At the same time, the fall in oil prices is helping the country in fiscal management in the sense that debt owed to private sector participants in the petroleum sector including Bulk Oil Distribution Companies (BDCs), and Oil Marketing Companies (OMCs) are being paid.

The Senior Lecturer was quick to add that declining oil prices should also be seen as an opportune time for payment of subsidy cost and possibility of accumulating some money to manage future rise in prices.

Effects on upstream sector
The upstream oil sector is also commonly known as the exploration and production (E&P) sector. The sector includes the searching for potential underground or underwater crude oil and natural gas fields, drilling of exploratory wells, and subsequently drilling and operating the wells that recover and bring the crude oil and/or raw natural gas to the surface.

In Ghana, the Jubilee field of Cape Three Points in the Western Region of Ghana is an upstream oil sector. It is situated in the Deepwater Tano and West Cape Three Points blocks of the Tano Basin, which is one of the three offshore sedimentary basins in Ghana. The field is jointly owned by a consortium of companies called Jubilee Joint Venture and managed by Tullow Ghana Ltd, a subsidiary of UK-based Tullow Oil Plc.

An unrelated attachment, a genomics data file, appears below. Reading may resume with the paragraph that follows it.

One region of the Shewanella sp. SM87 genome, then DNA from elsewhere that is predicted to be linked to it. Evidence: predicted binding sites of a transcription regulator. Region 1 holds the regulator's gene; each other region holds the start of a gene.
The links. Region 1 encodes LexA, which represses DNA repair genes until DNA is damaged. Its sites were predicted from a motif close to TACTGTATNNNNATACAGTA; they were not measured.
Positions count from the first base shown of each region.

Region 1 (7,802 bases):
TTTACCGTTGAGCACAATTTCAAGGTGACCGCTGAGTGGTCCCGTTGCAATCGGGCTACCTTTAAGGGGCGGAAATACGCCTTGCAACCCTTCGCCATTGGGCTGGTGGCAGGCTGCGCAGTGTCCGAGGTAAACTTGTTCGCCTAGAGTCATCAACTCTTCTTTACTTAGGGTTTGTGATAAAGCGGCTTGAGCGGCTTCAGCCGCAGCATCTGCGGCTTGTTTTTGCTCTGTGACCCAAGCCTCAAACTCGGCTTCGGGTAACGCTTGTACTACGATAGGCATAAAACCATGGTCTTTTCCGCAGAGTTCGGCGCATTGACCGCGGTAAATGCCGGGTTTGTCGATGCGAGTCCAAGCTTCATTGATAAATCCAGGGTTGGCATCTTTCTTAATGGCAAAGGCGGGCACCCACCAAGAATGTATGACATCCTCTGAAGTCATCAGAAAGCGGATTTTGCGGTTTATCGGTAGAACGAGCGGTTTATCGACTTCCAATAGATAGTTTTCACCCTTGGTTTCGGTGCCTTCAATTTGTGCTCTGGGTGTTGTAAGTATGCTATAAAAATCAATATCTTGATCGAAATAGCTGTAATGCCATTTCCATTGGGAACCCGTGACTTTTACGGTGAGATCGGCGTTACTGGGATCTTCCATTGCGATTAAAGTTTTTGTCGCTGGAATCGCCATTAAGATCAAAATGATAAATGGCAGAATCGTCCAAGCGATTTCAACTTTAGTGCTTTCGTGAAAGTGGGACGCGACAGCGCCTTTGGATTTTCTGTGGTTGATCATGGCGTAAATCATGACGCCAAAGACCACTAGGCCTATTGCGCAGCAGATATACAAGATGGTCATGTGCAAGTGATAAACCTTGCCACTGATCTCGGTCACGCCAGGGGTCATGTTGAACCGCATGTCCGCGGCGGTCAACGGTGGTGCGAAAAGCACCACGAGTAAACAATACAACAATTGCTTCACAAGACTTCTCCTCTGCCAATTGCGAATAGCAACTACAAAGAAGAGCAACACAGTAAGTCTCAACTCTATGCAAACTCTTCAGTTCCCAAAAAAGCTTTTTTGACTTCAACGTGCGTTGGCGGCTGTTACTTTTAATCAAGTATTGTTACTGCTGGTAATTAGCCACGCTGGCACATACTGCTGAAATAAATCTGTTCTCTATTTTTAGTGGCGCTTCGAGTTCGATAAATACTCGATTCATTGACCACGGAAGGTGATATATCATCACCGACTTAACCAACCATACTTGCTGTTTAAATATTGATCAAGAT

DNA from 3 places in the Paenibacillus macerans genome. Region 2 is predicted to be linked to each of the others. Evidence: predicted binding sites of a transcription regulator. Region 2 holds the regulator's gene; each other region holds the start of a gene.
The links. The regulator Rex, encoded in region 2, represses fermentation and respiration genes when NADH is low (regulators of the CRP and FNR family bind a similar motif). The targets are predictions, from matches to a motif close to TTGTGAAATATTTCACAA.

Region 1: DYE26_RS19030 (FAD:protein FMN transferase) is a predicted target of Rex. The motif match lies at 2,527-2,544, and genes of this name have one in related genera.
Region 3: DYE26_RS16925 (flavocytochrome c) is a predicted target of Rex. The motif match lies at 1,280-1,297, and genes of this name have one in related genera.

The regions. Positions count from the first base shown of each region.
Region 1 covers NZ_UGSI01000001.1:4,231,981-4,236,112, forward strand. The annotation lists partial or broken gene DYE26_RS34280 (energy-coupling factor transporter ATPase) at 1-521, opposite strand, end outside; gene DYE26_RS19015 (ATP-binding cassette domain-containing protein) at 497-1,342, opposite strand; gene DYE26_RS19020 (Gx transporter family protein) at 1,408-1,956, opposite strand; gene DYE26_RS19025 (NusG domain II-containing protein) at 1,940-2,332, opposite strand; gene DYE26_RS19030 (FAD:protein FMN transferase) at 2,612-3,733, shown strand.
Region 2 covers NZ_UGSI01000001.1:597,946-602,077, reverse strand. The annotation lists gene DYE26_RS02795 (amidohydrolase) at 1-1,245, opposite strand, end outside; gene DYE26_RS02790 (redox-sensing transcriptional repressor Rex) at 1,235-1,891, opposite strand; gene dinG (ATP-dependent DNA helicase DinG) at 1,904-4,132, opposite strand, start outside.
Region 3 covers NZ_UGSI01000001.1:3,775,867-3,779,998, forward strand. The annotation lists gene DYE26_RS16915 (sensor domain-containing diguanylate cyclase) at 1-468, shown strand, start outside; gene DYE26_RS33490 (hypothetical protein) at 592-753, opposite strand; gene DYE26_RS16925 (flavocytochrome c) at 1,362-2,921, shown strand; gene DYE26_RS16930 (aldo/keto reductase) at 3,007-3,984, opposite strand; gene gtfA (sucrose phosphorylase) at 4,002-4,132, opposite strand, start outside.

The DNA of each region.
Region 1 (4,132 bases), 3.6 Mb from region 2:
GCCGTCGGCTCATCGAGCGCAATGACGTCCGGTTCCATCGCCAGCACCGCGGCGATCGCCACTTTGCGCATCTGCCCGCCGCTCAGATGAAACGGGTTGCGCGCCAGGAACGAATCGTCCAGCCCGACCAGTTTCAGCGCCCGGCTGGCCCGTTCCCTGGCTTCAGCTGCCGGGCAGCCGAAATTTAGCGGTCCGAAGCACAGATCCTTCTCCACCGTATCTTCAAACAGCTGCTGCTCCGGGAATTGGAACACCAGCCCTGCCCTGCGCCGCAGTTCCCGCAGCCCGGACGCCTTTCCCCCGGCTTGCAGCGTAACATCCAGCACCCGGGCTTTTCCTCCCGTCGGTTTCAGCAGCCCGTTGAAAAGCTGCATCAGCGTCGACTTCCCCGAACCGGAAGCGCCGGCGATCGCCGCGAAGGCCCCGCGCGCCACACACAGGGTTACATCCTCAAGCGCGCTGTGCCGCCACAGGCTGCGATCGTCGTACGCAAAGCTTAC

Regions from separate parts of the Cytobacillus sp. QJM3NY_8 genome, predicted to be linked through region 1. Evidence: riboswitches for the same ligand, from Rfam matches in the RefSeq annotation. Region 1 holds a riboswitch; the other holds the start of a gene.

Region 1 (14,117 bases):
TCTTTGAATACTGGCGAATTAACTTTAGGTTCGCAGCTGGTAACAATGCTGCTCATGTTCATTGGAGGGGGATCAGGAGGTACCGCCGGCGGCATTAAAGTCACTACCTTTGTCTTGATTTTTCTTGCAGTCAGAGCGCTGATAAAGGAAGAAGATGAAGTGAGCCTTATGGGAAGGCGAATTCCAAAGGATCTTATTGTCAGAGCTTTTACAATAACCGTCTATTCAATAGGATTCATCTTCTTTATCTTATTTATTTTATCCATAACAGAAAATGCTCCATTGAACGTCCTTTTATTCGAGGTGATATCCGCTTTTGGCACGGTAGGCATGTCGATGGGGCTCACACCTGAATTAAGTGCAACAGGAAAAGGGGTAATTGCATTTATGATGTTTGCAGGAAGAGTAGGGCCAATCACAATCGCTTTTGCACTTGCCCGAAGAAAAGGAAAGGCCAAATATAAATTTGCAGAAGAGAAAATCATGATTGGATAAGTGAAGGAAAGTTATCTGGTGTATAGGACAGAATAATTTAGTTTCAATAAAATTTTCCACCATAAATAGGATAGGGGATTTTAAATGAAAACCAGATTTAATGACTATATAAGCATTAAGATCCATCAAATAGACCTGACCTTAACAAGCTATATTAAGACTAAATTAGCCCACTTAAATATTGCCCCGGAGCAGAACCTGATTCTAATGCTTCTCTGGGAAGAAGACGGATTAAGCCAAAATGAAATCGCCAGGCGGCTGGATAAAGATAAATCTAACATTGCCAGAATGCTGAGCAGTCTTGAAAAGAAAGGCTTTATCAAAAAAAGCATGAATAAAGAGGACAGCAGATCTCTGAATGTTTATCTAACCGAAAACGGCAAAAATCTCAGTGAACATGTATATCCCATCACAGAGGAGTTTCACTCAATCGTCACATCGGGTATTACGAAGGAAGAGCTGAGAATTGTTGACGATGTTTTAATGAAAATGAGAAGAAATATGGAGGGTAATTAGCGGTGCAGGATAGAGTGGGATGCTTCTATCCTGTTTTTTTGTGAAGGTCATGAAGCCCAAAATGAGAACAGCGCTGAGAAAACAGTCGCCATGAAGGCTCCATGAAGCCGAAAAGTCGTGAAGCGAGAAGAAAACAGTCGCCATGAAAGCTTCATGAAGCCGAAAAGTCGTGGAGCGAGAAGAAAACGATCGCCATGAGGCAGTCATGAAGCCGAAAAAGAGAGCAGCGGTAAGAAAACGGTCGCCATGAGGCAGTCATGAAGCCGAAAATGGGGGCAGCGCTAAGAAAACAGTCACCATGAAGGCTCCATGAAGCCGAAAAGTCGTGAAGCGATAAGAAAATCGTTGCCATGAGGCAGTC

Other four members of the consortium are – Kosmos Energy, Anadarko Petroleum, Petro SA and the state-owned Ghana National Petroleum Corporation (GNPC), which discovered the Jubilee field in 2007 at the time Ghana was marking its 50th anniversary. Players in the upstream oil sector, which is capital intensive, normally depend on crude oil pricing to invest. So, very low crude oil price becomes disincentive to investment, according to Dr. Gatsi.

However, the comments that Ghanaians have received so far from major players in the upstream sector such as Organization of the Petroleum Exporting Countries (OPEC), Russia, and Total all indicated that there is no immediate plan(s) to reduce production. The University of Cape Coast senior finance lecturer warned that; “when the trend continues there is the likelihood that future investment in the upstream will be cut”.